When it comes to the Balearic Islands, everyone has their favourite. Party animals like Ibiza for its crazy nightlife, families like Majorca for its bustling friendly beach resorts, Formentera attracts nudists (hey, I’m not judging!) and I just so happen to like Menorca.
So why do I think this small island is the best of an already fantastic bunch? Well, there are lots of reasons. By the end of this article, hopefully you’ll be looking for flights to Menorca too.
If you’re heading to the Balearics, then you’re probably looking for beaches. That’s one thing Menorca has in abundance: it might surprise you to learn that, with 220km of coastline, this unassuming island has more beaches than Majorca and Ibiza put together! Ranging from massive resort beaches to quiet secluded coves, beach lovers of all kinds will find the perfect place to relax and do some sun worshipping.
Cala En Porter is a favourite of mine, and one of Menorca’s most popular beaches; framed on either side by cliffs, with fish swimming in the shallow waters, it’s the perfect place to unwind. Along the coast a little, Cala Alcaufar is the perfect hidden gem: it has the same sort of features as Cala En Porter (clear waters, cliffs), but is far more secluded. Cala Pregonda is another beautiful bay, unspoilt and difficult to access with the perfect pay off for those who make the effort.
Peace and Quiet
The Balearics are always going to attract tourists, and of course Majorca and Ibiza both offer rural accommodation as well as 18-30 style holidays, but if you’re really not a fan of exuberant nightlife then you’re more likely to escape it on Menorca. There is still plenty to do in the evening in Menorca, however: and this is where it has the advantage over Formentera.
On Menorca you can spend your evenings relaxing at a bar or restaurant without worrying about alcopop guzzling teenagers staggering by, and without being bored to tears by a lack of activity.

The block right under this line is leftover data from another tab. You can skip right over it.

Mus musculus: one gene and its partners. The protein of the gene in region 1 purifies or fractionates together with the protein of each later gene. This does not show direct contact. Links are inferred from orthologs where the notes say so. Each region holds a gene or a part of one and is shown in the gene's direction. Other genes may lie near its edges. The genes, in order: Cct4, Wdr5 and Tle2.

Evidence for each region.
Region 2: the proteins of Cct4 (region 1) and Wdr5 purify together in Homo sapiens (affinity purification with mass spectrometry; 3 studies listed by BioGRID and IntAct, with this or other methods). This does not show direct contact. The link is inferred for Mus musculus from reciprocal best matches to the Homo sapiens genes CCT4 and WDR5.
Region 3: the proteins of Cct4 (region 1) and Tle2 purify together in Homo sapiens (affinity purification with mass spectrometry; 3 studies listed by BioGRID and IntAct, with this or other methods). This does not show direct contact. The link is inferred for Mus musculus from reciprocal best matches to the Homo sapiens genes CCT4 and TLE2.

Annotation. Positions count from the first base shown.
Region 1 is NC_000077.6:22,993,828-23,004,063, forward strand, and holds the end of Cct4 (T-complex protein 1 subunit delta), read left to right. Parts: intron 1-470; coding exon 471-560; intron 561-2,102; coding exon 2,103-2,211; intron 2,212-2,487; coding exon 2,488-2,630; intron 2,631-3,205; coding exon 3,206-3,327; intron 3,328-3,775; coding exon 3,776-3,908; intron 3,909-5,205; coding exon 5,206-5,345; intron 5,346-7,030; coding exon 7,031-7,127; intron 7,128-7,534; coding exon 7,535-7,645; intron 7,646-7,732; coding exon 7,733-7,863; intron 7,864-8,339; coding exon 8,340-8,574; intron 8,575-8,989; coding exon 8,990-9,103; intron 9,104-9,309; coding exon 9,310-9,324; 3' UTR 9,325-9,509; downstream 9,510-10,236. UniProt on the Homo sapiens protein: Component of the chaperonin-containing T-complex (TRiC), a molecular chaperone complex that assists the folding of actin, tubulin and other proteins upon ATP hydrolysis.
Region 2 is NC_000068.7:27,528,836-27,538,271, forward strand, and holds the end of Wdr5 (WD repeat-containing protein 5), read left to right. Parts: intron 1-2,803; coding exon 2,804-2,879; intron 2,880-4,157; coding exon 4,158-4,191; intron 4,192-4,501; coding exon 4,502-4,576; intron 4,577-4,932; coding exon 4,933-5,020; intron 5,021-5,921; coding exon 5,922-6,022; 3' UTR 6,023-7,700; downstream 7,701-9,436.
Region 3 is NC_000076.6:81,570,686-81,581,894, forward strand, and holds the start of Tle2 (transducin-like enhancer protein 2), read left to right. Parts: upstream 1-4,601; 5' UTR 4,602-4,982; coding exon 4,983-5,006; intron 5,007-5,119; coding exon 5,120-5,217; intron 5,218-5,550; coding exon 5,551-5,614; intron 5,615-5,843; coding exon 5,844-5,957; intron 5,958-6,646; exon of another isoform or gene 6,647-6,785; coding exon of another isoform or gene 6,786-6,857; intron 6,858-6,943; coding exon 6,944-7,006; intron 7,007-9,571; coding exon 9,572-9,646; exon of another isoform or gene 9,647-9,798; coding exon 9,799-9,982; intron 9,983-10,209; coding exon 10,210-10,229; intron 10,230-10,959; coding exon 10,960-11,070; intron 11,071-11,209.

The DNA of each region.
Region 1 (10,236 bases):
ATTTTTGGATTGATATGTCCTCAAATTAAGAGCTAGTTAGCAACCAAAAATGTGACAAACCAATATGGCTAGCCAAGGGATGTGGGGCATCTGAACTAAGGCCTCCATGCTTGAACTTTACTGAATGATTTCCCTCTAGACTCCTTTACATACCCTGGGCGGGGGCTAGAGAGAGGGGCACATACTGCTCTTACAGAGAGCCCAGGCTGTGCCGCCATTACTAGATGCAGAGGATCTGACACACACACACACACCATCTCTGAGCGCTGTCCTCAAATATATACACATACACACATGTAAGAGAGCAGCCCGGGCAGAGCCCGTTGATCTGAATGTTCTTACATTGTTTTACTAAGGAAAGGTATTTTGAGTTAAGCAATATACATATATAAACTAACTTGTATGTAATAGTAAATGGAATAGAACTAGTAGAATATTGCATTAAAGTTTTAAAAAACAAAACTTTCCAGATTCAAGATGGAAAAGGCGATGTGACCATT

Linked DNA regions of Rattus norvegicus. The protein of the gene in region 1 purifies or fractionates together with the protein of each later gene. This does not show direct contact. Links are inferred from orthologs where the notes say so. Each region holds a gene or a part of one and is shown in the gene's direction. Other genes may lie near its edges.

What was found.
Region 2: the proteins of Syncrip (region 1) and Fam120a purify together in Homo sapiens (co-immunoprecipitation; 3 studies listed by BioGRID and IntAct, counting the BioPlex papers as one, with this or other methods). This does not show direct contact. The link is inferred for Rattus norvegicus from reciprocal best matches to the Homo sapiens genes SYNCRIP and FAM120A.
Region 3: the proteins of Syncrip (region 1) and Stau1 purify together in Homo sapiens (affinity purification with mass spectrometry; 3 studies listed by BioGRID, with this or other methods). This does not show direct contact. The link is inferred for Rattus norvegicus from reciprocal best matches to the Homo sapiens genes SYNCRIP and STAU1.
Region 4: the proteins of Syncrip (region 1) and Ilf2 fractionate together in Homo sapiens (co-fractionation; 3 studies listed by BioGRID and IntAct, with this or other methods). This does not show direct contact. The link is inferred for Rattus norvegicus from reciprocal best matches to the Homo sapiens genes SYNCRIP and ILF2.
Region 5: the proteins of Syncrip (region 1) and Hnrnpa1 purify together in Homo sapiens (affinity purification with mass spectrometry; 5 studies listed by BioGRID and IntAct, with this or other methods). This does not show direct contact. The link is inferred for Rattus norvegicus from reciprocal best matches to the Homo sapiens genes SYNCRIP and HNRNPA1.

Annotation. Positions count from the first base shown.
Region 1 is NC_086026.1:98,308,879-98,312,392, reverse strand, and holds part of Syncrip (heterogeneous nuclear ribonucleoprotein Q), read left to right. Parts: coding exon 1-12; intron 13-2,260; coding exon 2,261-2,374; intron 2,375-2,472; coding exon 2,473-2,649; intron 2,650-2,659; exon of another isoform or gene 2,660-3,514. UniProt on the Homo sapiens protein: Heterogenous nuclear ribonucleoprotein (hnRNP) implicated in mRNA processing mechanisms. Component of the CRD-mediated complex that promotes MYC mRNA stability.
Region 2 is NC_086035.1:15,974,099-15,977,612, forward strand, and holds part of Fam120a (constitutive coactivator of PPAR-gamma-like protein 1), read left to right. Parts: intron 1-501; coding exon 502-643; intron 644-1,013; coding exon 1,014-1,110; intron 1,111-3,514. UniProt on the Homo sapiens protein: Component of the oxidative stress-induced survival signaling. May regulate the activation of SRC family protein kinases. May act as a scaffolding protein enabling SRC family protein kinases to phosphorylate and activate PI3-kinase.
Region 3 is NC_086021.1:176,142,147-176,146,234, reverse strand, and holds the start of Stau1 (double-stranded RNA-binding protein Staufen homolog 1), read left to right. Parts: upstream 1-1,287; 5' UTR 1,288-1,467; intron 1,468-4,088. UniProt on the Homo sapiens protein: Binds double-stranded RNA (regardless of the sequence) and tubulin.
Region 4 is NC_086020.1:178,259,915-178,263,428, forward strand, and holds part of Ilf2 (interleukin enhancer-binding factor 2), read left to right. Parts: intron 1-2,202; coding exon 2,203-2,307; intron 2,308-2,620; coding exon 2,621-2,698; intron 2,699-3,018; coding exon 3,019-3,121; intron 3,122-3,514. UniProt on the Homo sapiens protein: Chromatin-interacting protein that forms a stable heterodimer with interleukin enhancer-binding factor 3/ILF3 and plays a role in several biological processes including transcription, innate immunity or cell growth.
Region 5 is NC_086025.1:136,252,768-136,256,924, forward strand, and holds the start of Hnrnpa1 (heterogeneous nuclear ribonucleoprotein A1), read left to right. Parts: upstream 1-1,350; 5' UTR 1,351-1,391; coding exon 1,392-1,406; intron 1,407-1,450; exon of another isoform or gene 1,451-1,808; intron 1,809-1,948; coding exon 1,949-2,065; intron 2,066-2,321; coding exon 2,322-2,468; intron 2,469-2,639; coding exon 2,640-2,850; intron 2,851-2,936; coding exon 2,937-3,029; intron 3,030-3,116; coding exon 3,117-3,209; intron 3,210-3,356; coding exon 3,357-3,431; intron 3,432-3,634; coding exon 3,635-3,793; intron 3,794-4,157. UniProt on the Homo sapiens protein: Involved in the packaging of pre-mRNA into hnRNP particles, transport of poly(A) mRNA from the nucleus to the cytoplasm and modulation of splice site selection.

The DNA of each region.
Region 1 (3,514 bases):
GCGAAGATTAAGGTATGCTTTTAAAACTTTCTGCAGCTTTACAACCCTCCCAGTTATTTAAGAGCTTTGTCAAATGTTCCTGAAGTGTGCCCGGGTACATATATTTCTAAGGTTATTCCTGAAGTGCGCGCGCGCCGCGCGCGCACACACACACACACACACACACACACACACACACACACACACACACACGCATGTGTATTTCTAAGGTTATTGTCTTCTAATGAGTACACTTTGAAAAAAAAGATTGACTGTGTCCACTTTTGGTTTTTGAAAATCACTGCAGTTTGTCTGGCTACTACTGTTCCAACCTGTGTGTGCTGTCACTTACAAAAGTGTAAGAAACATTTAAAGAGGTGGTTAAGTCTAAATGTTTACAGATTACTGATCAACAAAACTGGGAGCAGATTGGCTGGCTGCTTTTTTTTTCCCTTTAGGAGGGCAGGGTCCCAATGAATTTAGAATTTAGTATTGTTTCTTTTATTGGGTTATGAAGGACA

An Intriguing Capital
Did I mention that Menorca is quiet? The capital city, Mahon (or Mao) barely registers on the international scale when it comes to size. But when it comes to interesting history, this little gem has plenty going for it; and not just because of its port, which is the second largest natural harbour in the world.
Over the centuries Menorca has passed hands between all sorts of civilisations: the Vikings, the Arabs, the Ottomans, the Moors, the French, the Spanish and the British, resulting in lots of quirky anomalies. Mahon is the only city in Spain with Georgian architecture, a legacy left behind by British rulers. Quintessentially French mayonnaise was allegedly named after Mahon, where the French invented it out of necessity during their siege on the city.
There are not enough superlatives to describe how beautiful Menorca is. The quiet and unspoiled nature of the island is in part due to its status as a UNESCO Biosphere reserve, meaning that building regulations are strict. While Majorca and Ibiza have become addled with tourist resorts, Menorca is still relatively remote.
Cycling, walking or driving around the island you’re likely to see quaint features like roads bordered with dry stone walls, peaceful little villages with locals who speak only Catalan. The crystal clear waters off the coast attract divers the world over.
In fact, it’s not just the scenery of Menorca that has been left unspoiled: although most of the locals have adopted modern attitudes, old-fashioned concepts such as chivalry, courtesy and hospitality are still paramount.
And to me, that’s what makes Menorca so special.